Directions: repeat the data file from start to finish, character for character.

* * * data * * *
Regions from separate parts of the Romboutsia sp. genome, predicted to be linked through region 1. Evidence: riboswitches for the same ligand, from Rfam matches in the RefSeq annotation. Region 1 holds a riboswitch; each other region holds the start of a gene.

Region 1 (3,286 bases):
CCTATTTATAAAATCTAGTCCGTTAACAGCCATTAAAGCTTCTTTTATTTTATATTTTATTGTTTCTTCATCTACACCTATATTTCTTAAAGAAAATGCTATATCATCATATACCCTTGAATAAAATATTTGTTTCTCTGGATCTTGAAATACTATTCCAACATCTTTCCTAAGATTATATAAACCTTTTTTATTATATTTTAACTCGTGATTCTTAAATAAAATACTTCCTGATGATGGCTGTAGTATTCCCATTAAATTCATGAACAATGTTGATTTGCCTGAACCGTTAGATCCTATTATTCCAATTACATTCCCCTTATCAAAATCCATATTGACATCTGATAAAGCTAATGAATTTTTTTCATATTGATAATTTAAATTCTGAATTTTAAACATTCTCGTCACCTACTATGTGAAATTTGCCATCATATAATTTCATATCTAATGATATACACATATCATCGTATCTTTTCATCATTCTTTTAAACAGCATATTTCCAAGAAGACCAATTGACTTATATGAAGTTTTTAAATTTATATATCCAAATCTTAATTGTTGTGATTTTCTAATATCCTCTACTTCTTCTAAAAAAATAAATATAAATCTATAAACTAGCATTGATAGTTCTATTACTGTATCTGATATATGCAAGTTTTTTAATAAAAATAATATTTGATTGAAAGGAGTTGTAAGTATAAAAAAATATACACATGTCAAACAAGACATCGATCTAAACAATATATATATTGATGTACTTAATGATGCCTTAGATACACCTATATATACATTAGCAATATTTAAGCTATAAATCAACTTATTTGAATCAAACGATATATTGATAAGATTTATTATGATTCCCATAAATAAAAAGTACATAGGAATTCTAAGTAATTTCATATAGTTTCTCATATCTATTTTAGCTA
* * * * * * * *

Regions from separate parts of the Romboutsia sp. genome, predicted to be linked through region 1. Evidence: riboswitches for the same ligand, from Rfam matches in the RefSeq annotation. Region 1 holds a riboswitch; each other region holds the start of a gene.

Region 1 (3,286 bases):
CCTATTTATAAAATCTAGTCCGTTAACAGCCATTAAAGCTTCTTTTATTTTATATTTTATTGTTTCTTCATCTACACCTATATTTCTTAAAGAAAATGCTATATCATCATATACCCTTGAATAAAATATTTGTTTCTCTGGATCTTGAAATACTATTCCAACATCTTTCCTAAGATTATATAAACCTTTTTTATTATATTTTAACTCGTGATTCTTAAATAAAATACTTCCTGATGATGGCTGTAGTATTCCCATTAAATTCATGAACAATGTTGATTTGCCTGAACCGTTAGATCCTATTATTCCAATTACATTCCCCTTATCAAAATCCATATTGACATCTGATAAAGCTAATGAATTTTTTTCATATTGATAATTTAAATTCTGAATTTTAAACATTCTCGTCACCTACTATGTGAAATTTGCCATCATATAATTTCATATCTAATGATATACACATATCATCGTATCTTTTCATCATTCTTTTAAACAGCATATTTCCAAGAAGACCAATTGACTTATATGAAGTTTTTAAATTTATATATCCAAATCTTAATTGTTGTGATTTTCTAATATCCTCTACTTCTTCTAAAAAAATAAATATAAATCTATAAACTAGCATTGATAGTTCTATTACTGTATCTGATATATGCAAGTTTTTTAATAAAAATAATATTTGATTGAAAGGAGTTGTAAGTATAAAAAAATATACACATGTCAAACAAGACATCGATCTAAACAATATATATATTGATGTACTTAATGATGCCTTAGATACACCTATATATACATTAGCAATATTTAAGCTATAAATCAACTTATTTGAATCAAACGATATATTGATAAGATTTATTATGATTCCCATAAATAAAAAGTACATAGGAATTCTAAGTAATTTCATATAGTTTCTCATATCTATTTTAGCTA